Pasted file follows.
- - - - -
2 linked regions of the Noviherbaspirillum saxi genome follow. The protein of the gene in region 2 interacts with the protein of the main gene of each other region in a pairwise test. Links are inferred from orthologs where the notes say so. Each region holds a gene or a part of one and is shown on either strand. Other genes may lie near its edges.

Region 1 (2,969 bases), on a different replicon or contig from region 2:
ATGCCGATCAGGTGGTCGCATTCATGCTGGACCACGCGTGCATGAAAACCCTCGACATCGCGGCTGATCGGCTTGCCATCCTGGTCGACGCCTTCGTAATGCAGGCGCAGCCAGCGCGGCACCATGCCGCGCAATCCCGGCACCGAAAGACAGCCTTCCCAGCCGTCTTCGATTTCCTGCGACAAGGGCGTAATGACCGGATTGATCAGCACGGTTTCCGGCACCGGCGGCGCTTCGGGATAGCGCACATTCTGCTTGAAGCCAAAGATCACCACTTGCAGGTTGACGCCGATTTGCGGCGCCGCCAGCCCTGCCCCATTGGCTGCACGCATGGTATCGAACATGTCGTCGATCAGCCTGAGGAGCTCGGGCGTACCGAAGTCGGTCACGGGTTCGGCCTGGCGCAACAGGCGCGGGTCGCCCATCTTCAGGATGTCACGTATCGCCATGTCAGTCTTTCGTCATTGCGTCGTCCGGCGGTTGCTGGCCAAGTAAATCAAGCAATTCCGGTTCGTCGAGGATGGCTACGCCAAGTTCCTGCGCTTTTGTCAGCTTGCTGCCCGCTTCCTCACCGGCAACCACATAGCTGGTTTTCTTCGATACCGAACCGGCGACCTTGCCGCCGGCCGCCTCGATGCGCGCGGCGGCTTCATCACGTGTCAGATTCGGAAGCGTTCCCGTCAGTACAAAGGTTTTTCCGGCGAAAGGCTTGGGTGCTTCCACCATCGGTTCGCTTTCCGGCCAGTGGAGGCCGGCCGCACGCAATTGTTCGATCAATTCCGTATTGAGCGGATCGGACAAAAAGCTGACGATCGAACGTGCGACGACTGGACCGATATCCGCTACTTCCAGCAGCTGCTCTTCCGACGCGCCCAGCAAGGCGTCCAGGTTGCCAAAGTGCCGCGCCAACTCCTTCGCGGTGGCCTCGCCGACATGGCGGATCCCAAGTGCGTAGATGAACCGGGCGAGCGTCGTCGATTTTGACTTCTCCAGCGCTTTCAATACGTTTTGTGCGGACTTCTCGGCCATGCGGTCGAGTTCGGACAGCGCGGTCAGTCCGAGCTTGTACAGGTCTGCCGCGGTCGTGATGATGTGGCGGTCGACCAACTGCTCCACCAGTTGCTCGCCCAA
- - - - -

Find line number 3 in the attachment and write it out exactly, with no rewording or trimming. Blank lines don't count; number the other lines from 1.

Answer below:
ATGCCGATCAGGTGGTCGCATTCATGCTGGACCACGCGTGCATGAAAACCCTCGACATCGCGGCTGATCGGCTTGCCATCCTGGTCGACGCCTTCGTAATGCAGGCGCAGCCAGCGCGGCACCATGCCGCGCAATCCCGGCACCGAAAGACAGCCTTCCCAGCCGTCTTCGATTTCCTGCGACAAGGGCGTAATGACCGGATTGATCAGCACGGTTTCCGGCACCGGCGGCGCTTCGGGATAGCGCACATTCTGCTTGAAGCCAAAGATCACCACTTGCAGGTTGACGCCGATTTGCGGCGCCGCCAGCCCTGCCCCATTGGCTGCACGCATGGTATCGAACATGTCGTCGATCAGCCTGAGGAGCTCGGGCGTACCGAAGTCGGTCACGGGTTCGGCCTGGCGCAACAGGCGCGGGTCGCCCATCTTCAGGATGTCACGTATCGCCATGTCAGTCTTTCGTCATTGCGTCGTCCGGCGGTTGCTGGCCAAGTAAATCAAGCAATTCCGGTTCGTCGAGGATGGCTACGCCAAGTTCCTGCGCTTTTGTCAGCTTGCTGCCCGCTTCCTCACCGGCAACCACATAGCTGGTTTTCTTCGATACCGAACCGGCGACCTTGCCGCCGGCCGCCTCGATGCGCGCGGCGGCTTCATCACGTGTCAGATTCGGAAGCGTTCCCGTCAGTACAAAGGTTTTTCCGGCGAAAGGCTTGGGTGCTTCCACCATCGGTTCGCTTTCCGGCCAGTGGAGGCCGGCCGCACGCAATTGTTCGATCAATTCCGTATTGAGCGGATCGGACAAAAAGCTGACGATCGAACGTGCGACGACTGGACCGATATCCGCTACTTCCAGCAGCTGCTCTTCCGACGCGCCCAGCAAGGCGTCCAGGTTGCCAAAGTGCCGCGCCAACTCCTTCGCGGTGGCCTCGCCGACATGGCGGATCCCAAGTGCGTAGATGAACCGGGCGAGCGTCGTCGATTTTGACTTCTCCAGCGCTTTCAATACGTTTTGTGCGGACTTCTCGGCCATGCGGTCGAGTTCGGACAGCGCGGTCAGTCCGAGCTTGTACAGGTCTGCCGCGGTCGTGATGATGTGGCGGTCGACCAACTGCTCCACCAGTTGCTCGCCCAA